Here’s the magnificently named Giles Stille, fan of Steely Dan, chicken kiev and Minder, proudly showing off the resplendent flared collars of the adidas British Caledonian kit of the early 1980s.
The young bearded Brighton midfielder made his debut as a substitute in December 1979 against Manchester City. Then he really made an impact the following season with a burst of three goals in five matches as he enjoyed an extended run in the side in February and March 1981.
Shoot! Magazine took up the story:
Brighton’s unhappy season in the First Divsion has been boosted by the progress made by their midfield newcomer Giles Stille.
Alan Mullery discarded his burgeoning young talents for the crunch games in the climax to the season but there is no doubting the high regard the Brighton manager has for Stille as he plans to reshape the South Coast club for next season’s campaign.
Stille is more than just a football player. He has a degree in history from his days at London University, and that’s why he didn’t play first team professional football until he was 22.
“I was playing part-time football for Kingstonian while I was working at London University,” he explained. “Brighton asked me down for a trial and signed me after I’d played in a few practice matches. But at the beginning I could only turn up for training two days a week because I was finishing my degree course. I knew I was fairly fit, but it wasn’t until I came to Brighton that I realised how much more there was to learn if I wanted to be a professional player.”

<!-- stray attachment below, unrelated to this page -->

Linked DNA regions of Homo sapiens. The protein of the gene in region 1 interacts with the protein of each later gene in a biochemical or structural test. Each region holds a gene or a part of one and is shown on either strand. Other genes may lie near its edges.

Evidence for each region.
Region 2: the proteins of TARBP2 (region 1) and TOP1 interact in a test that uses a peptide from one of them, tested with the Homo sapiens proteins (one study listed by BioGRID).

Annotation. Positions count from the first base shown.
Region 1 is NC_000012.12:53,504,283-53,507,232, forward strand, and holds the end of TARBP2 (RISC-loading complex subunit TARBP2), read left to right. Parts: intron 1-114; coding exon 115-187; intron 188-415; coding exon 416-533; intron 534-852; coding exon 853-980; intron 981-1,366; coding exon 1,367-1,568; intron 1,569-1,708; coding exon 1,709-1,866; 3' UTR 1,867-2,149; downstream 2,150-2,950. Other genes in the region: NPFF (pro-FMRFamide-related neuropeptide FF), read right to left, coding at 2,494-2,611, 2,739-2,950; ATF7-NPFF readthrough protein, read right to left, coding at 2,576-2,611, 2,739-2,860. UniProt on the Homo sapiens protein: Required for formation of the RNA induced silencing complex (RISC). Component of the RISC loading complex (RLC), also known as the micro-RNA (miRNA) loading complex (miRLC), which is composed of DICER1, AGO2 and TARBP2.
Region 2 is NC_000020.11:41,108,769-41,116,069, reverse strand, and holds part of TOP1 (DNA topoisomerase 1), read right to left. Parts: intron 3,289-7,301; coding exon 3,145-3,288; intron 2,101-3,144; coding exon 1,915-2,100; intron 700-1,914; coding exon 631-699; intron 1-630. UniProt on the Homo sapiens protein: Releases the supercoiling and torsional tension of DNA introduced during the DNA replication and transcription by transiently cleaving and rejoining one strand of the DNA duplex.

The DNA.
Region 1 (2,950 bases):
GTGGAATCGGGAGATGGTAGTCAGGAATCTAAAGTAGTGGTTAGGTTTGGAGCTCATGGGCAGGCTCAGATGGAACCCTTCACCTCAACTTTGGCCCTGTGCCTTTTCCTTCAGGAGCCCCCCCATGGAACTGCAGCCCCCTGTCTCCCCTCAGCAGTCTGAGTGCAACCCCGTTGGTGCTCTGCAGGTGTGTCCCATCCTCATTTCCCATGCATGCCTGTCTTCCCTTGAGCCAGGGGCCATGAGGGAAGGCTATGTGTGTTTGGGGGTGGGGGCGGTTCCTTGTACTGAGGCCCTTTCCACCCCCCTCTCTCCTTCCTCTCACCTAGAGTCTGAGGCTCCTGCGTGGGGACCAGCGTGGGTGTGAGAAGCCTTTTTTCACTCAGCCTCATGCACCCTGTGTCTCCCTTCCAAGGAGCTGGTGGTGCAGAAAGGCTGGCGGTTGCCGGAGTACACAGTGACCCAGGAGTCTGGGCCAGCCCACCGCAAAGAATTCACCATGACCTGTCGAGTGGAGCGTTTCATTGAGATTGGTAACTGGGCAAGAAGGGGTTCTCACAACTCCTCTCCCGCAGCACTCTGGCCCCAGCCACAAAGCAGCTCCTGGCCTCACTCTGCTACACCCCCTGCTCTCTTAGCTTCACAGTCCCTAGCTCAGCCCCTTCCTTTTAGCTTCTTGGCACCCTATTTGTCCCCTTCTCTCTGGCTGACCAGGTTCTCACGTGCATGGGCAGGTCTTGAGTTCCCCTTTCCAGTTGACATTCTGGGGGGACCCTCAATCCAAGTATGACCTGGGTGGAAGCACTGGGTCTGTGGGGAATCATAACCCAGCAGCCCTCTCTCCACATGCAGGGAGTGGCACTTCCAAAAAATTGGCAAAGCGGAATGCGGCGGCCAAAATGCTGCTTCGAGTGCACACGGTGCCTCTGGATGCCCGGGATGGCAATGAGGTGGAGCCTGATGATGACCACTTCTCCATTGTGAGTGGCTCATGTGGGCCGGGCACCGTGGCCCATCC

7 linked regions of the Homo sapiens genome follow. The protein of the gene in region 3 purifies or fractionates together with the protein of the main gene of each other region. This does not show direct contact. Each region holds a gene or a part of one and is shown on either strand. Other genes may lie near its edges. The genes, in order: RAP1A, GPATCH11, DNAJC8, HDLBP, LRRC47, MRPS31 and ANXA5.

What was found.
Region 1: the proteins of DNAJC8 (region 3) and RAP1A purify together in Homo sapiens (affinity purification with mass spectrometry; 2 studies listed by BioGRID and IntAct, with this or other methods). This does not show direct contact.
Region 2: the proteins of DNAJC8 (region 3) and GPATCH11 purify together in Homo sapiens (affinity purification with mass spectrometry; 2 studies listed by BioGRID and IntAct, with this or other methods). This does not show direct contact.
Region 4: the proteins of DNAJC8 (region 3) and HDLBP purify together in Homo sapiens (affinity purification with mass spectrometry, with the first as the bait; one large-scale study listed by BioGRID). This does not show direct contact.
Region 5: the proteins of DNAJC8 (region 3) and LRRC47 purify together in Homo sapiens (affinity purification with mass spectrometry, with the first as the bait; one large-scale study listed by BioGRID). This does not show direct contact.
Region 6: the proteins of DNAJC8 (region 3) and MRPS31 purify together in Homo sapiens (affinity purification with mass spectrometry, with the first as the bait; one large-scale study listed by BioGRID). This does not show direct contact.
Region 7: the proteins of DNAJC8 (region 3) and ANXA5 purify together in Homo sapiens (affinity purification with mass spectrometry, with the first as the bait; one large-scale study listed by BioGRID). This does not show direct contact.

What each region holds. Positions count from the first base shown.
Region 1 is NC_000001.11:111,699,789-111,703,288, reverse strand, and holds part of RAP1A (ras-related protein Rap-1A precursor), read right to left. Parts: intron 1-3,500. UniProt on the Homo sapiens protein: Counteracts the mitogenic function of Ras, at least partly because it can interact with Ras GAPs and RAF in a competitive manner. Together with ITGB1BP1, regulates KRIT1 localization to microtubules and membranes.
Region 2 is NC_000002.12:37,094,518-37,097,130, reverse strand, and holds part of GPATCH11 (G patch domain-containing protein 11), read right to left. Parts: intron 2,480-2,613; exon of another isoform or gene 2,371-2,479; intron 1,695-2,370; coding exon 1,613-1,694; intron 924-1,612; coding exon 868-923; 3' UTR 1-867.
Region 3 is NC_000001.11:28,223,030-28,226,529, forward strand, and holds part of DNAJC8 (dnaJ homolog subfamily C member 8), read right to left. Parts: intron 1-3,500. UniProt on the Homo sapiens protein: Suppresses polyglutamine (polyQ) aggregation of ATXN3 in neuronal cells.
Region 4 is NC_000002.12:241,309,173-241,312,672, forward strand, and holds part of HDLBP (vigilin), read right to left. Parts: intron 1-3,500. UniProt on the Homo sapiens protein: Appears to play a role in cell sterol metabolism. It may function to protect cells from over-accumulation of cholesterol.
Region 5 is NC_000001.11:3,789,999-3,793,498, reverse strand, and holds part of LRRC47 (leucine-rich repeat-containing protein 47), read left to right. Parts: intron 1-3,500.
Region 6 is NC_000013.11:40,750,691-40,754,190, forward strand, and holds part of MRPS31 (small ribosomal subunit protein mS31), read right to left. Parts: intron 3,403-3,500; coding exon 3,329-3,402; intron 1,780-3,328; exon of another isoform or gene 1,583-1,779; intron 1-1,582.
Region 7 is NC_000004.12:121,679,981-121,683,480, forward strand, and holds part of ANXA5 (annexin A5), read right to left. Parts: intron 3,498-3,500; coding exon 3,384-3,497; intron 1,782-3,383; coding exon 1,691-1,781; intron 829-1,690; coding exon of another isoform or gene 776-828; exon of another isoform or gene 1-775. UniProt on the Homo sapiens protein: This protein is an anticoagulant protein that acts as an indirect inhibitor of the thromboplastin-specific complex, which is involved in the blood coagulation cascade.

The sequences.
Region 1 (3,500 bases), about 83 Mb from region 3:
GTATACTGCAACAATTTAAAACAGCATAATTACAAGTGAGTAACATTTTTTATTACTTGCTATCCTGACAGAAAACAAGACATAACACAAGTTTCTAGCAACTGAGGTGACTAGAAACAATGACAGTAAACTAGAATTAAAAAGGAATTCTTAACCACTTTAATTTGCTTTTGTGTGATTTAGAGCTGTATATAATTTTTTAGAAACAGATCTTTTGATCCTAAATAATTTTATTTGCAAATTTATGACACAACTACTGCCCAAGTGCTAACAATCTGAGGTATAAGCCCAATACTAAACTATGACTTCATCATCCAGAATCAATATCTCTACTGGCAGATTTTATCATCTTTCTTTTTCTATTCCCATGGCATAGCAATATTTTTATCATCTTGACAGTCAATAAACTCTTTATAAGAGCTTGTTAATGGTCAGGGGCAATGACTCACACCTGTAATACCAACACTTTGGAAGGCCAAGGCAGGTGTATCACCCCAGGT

Stille is a right-sided midfield player who battles for every ball. He works hard throughout the game, in both attack and defence. He proved he had an instinct for moving forward at the right time with a brilliant second half header which gave Brighton their second goal against Southampton.
There was to be no new season for Mullery to help develop Stille as Mike Bailey became Albion boss, and Stille only made three League starts in 1981/82. The first of these was a home game with Leeds United, and Stille’s first half winner kept Albion soaring high in ninth position. In 1982, he had to cope with being diagnosed as diabetic. Nevertheless, Stille stayed on as a fringe player in the side before a back injury forced his retirement from League football by December 1984.
Stille currently works as a football coach in Sweden. If you’re a Giles Stille fan, I’ve seen that you can buy a t-shirt featuring him at Cult Zeros.